The sweltering heat of the Thurgood Marshall Learning Center’s gym contrasted sharply with the early fall chill outside – dancers were losing layers and shoes as soon as they walked through the door to practice. Their voices echoed through the room as the band got ready, stretching and performing moves to the beat of a drum practice down the hall.
T’Nauzhae Robinson watched from the edge of the field as the girls raced through the sets, armed with a giant speaker for the music and her phone for the notes. Dancers, ranging from toddlers to teenagers, stopped as they ran past, talking quickly about something that happened in school or asking about moves and costumes.
Robinson started Dynamic Status Gems three years ago to give herself a change and the girls she works with a fun and productive outlet, and in doing so created a bond of sisterhood that many dancers cherish outside of practice. and competition.
People also read…
“Starting the dance team was always a dream [of mine] do something, and I wish there was something like that when I was younger,” Robinson said. “I never really had anyone to look up to other than my parents, so having someone one who is in elementary school look at me that really means a lot.”
Dynamic Status Gems are a majorette-style competitive dance group, Robinson said, that also incorporates hip-hop and praise and worship. They perform in Quad-Cities and beyond, and have placed in national competitions.
Growing up as an athlete and dancer, Robinson has plenty of experience with teams and competition. She played basketball in college before switching completely to dancing and attending the Academy of Performing Arts. His parents and many dancers were involved with the Metropolitan Youth Program drill team before it disbanded due to the COVID-19 pandemic, and they moved to Dynamic Status Gems.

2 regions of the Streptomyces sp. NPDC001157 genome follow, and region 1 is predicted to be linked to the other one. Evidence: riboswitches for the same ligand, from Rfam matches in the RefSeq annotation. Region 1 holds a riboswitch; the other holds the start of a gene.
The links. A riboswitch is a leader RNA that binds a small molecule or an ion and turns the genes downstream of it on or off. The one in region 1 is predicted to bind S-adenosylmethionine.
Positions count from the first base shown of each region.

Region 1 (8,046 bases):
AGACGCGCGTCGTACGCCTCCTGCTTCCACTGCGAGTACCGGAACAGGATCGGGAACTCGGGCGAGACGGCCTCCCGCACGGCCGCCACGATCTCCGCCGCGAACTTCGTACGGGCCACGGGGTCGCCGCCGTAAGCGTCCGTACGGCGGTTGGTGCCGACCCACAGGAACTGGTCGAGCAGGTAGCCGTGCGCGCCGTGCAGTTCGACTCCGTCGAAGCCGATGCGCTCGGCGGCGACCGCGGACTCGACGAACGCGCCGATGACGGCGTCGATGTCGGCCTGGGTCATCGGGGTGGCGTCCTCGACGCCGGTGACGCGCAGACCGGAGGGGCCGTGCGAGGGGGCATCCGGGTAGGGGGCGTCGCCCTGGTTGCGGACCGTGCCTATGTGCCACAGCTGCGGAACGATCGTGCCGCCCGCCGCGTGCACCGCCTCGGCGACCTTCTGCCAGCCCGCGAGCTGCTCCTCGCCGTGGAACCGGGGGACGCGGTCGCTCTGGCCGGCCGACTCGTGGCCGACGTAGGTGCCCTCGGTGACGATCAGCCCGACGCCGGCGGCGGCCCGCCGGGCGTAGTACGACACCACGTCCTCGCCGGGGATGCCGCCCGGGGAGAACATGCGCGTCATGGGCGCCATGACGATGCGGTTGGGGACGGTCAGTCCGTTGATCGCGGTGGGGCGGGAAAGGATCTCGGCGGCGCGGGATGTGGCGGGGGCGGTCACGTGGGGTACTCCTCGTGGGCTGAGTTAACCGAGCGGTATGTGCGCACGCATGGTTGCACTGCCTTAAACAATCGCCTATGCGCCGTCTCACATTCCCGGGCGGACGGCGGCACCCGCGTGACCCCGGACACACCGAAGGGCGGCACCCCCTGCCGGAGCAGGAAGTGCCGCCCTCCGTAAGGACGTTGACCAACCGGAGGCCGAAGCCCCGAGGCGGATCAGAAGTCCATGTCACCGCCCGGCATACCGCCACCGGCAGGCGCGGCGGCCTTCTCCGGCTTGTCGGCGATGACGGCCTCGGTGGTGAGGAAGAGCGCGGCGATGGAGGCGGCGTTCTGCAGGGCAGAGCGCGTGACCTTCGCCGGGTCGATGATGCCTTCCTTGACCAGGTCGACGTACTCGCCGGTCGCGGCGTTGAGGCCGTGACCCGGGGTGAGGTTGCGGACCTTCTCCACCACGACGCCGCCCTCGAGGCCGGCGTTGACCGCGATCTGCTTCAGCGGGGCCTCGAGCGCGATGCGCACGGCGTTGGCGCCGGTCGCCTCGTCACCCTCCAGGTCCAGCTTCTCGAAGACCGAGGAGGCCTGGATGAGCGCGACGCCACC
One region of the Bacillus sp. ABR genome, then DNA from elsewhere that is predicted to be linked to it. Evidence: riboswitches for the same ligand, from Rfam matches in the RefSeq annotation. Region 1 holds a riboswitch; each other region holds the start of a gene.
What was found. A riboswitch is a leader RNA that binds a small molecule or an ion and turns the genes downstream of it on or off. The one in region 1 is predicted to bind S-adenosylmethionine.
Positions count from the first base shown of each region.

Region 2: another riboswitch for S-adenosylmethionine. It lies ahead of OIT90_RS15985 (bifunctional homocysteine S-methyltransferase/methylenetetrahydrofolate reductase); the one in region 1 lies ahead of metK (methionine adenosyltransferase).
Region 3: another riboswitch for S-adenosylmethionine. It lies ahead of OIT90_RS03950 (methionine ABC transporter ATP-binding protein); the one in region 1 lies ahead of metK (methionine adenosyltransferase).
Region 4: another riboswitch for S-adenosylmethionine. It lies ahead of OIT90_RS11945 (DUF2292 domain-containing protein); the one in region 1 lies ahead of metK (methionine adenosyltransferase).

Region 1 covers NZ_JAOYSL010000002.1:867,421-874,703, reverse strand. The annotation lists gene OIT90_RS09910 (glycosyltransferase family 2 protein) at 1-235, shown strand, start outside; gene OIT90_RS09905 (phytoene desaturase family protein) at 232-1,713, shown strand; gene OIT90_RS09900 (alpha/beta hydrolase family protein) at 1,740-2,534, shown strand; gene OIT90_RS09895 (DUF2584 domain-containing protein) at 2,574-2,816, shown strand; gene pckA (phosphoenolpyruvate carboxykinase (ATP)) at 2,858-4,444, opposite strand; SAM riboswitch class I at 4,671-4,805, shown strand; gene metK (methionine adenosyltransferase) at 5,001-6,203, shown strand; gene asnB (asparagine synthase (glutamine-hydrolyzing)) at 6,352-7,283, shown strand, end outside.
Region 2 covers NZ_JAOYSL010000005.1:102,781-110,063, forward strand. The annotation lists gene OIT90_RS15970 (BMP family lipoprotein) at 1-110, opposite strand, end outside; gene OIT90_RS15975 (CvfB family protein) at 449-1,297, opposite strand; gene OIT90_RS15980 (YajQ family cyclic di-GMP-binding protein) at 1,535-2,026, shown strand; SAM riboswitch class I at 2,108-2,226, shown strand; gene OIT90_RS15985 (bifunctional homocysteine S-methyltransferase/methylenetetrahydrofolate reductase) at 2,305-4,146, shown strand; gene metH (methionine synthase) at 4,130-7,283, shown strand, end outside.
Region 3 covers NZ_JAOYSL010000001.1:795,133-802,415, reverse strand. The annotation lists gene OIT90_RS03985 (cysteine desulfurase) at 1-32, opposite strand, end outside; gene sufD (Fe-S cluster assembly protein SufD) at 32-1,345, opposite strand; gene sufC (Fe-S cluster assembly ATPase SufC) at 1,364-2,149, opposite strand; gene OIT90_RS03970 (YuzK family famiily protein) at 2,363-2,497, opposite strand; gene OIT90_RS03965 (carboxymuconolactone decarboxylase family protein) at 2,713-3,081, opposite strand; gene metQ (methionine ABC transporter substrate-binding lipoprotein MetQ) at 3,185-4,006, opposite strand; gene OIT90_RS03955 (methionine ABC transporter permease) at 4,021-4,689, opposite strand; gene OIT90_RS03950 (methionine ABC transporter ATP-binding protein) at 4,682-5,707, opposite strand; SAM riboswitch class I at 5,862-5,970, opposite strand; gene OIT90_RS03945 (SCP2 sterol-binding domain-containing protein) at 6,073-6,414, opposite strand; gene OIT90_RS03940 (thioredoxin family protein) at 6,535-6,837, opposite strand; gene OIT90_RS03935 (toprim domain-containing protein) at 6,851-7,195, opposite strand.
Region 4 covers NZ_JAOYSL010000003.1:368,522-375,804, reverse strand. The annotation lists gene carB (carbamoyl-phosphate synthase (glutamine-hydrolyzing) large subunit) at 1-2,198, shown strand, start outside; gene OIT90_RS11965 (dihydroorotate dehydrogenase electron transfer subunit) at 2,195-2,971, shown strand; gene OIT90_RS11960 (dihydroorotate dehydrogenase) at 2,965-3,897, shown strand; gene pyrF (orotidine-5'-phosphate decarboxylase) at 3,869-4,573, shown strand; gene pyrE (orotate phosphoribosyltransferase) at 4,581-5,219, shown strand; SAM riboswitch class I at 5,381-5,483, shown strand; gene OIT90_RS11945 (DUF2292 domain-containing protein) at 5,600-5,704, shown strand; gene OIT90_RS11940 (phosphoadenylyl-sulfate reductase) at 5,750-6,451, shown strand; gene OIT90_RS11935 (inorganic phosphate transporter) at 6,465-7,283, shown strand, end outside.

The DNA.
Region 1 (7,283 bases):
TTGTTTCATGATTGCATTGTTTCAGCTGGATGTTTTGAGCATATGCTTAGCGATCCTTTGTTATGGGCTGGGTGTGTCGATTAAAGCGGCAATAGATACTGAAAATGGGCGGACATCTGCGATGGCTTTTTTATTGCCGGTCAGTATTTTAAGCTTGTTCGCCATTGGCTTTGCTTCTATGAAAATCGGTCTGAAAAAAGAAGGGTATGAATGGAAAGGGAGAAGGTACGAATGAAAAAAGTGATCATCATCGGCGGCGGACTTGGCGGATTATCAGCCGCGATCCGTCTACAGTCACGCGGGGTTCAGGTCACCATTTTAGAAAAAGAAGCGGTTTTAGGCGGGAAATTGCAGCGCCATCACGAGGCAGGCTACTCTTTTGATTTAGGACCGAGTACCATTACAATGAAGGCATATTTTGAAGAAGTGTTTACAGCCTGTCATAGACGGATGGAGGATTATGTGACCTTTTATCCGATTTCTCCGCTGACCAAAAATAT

Robinson was 21 when she started the team and said there were a lot of people who wanted to give advice without really reaching out to help. Her family has always been behind her, however, helping with choreography, costumes and finances.
Yosava Robinson, T’Nauzhae Robinson’s mother, straightened the lines and beat the counts during practice, watching with a keen eye the placement of the feet and the angle of the arched backs.
“Building a dance team is really stressful,” Robinson said. “Like no one sees the work I do behind the scenes, they only see the beautiful dance.”
Coaching the team also makes Robinson a role model for girls – both a privilege and a responsibility, she said.
Not a day goes by, practice or not, that Robinson doesn’t hear from one of the girls. The coach said they bond as a team outside of rehearsals, like sleepovers and other get-togethers, which helps them trust each other more while performing. Teenage girls may have their feuds, she joked, but they support each other.
Amiah Bester, 14, started dancing five years ago and said she was more comfortable on this team than any other. She and other dancers in the group said they learned confidence and leadership skills alongside dancing, and formed friendships that go beyond the stage.
One day, Bester hopes to start his own dance group.
“I feel like I can be myself around them without feeling uncomfortable,” Bester said. “It’s everyone, to be honest. Coach T, and the way the girls were before I arrived, I knew I was going to fit in.”